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Humanistic Perspectives in Medical Ethics.

Am J Dis Child. 1974;127(4):607. doi:10.1001/archpedi.1974.02110230153042.
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Events have overtaken the Hippocratic Oath. The noble intentions of past mores grow increasingly inadequate for present guidance. Lower death rate, lengthened life span, changes in life style, the social danger of overpopulation, advancing knowledge and experimentation, poverty and prisons and the atrocity of the South Asian war, the escalation of health care costs, and the inequities of the fee-for-service system with its "catastrophic orientation to illness and disease" catalog unanticipated demands in our present day. Born out of deeply human response to human illness, the medical profession is finding itself challenged to recover its humanistic perspective to human perplexity.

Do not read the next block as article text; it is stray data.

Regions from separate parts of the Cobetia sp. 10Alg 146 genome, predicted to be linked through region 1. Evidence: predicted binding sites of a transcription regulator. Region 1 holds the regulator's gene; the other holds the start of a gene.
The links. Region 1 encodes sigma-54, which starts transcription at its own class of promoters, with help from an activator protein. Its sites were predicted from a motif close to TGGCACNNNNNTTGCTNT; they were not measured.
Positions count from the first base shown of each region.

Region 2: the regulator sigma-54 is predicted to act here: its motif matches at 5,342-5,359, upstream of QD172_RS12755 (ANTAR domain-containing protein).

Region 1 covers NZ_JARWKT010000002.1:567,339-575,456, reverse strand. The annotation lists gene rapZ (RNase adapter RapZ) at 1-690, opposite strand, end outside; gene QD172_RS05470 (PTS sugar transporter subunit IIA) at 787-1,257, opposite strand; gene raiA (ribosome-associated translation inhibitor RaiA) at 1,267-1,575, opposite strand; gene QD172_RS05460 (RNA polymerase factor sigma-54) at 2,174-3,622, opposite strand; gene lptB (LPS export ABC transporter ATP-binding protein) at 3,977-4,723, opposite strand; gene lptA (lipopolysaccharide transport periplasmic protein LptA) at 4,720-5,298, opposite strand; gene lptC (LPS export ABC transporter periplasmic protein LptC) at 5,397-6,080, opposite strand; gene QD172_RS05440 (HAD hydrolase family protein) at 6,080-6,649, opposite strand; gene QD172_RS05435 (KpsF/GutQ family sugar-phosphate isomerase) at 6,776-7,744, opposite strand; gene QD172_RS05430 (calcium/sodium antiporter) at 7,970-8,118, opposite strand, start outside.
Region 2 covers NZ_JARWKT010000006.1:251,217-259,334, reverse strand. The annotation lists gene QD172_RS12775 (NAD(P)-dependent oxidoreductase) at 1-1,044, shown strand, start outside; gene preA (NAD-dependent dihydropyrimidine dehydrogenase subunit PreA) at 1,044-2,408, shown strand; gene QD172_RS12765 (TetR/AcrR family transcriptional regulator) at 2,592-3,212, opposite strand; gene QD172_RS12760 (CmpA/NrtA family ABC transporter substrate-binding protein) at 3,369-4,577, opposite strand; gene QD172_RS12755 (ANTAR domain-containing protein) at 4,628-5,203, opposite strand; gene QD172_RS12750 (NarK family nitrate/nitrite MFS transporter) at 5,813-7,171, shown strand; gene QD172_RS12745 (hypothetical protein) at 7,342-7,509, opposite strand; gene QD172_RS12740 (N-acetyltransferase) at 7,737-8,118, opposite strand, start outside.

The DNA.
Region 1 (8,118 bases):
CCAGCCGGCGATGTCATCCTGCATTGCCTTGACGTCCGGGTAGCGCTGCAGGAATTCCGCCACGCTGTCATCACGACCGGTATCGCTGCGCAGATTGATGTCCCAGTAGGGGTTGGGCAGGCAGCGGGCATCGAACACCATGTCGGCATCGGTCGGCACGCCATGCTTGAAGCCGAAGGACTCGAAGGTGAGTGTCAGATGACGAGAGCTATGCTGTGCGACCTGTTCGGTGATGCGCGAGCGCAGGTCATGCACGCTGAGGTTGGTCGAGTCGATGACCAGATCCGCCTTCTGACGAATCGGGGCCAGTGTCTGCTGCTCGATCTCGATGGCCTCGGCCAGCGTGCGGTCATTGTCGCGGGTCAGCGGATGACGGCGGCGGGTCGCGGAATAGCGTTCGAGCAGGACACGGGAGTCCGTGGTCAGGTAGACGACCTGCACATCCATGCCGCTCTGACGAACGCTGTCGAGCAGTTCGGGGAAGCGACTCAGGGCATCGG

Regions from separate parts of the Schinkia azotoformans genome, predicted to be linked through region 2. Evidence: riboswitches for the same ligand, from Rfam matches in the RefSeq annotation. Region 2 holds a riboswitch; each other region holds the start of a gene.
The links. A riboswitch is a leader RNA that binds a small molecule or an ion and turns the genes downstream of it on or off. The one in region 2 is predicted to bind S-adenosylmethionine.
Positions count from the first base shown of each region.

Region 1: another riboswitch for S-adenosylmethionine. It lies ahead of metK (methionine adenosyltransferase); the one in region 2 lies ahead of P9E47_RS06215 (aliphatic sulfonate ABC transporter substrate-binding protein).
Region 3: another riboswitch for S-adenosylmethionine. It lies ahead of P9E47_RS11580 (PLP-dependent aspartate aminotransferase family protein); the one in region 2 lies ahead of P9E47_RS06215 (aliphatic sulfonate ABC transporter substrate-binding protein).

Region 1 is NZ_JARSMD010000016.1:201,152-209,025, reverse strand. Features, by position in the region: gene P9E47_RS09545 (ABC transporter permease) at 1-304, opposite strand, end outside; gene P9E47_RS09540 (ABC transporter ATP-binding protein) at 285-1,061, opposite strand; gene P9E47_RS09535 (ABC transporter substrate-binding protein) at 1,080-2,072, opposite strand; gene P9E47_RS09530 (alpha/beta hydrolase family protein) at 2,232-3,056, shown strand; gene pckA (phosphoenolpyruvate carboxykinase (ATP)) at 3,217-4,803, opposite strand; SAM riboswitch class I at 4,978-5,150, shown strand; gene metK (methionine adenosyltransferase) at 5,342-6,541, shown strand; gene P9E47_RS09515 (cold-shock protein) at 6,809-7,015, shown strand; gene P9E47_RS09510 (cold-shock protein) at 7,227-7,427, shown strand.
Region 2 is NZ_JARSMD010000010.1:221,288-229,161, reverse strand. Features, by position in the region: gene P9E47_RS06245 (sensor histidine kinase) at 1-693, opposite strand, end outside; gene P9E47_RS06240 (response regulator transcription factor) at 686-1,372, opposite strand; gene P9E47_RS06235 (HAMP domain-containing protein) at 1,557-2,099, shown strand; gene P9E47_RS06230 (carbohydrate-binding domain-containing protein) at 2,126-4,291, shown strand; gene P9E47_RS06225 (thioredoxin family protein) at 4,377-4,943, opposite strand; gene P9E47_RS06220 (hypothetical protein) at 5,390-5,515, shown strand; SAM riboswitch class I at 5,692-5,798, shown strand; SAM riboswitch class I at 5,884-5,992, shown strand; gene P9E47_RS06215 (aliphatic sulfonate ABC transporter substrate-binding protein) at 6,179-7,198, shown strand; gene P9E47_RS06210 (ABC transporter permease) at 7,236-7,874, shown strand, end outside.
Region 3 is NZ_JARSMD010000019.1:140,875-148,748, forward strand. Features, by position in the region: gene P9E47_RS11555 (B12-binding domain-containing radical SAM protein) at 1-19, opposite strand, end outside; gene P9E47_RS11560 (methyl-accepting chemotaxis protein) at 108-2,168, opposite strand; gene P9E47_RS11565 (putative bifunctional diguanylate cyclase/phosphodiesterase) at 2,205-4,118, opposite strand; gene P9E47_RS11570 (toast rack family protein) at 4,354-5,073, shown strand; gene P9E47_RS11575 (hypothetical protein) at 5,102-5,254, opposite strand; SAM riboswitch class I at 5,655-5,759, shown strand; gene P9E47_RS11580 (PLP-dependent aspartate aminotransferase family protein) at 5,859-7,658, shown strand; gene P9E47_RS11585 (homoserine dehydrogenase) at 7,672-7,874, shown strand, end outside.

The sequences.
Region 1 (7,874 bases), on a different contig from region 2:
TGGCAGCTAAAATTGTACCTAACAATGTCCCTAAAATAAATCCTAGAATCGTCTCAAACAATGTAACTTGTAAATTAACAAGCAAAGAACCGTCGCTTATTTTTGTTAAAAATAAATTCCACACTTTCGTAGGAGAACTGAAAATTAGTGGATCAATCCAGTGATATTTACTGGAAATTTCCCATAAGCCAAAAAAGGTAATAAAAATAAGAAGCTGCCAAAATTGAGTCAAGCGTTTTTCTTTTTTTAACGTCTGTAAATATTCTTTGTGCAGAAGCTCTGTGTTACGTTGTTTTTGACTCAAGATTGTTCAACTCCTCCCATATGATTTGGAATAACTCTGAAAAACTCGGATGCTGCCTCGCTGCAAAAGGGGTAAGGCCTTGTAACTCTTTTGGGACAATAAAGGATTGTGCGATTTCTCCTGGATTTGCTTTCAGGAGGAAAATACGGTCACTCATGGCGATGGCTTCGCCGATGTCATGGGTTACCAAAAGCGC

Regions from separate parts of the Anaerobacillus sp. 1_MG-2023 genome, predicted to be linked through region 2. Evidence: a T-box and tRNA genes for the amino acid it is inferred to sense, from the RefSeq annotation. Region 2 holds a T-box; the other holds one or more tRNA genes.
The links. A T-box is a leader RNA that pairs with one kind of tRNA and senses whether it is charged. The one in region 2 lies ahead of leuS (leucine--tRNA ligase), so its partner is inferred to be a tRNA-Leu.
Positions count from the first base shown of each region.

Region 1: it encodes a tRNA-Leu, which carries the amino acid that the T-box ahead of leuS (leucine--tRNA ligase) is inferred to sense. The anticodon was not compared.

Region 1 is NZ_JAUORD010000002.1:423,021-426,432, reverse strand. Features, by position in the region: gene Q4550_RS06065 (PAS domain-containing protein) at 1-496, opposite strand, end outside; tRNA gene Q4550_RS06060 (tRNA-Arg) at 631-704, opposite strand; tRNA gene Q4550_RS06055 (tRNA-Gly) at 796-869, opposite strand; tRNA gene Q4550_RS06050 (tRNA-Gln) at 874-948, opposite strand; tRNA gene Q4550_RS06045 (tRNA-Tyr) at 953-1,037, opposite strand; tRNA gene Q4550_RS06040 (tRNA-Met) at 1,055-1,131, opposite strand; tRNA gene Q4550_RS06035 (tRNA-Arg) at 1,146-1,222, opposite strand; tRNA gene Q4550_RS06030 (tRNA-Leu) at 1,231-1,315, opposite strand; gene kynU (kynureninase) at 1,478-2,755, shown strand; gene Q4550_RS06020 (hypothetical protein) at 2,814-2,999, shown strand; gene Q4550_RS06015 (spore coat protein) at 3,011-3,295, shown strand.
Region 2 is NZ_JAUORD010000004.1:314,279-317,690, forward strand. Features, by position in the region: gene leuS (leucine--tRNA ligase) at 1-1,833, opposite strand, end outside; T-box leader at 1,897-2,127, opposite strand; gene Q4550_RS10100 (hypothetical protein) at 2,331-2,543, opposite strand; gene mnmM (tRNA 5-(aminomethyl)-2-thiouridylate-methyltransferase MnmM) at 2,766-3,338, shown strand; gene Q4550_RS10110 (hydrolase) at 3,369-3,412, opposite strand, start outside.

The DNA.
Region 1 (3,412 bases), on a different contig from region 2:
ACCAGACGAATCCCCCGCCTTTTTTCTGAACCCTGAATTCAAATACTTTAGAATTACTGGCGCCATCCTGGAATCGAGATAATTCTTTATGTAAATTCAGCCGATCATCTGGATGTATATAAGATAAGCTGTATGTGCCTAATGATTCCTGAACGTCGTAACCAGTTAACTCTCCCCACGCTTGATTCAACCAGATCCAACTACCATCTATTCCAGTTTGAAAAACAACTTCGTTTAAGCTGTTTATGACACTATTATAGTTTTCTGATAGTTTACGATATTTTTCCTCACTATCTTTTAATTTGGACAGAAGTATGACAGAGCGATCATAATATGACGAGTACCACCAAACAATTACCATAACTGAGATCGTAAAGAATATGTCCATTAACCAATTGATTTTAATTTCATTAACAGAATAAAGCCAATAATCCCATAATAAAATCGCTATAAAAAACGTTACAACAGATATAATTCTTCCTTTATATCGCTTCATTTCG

Maurice B. Visscher, MD, professor emeritus of physiology at the University of Minnesota and a former president of the National Society for Medical Research, has drawn together articles by 14 physicians, philosophers, social scientists, and psychiatrists to examine the basic moral premises of medical ethics that require reformulation because of


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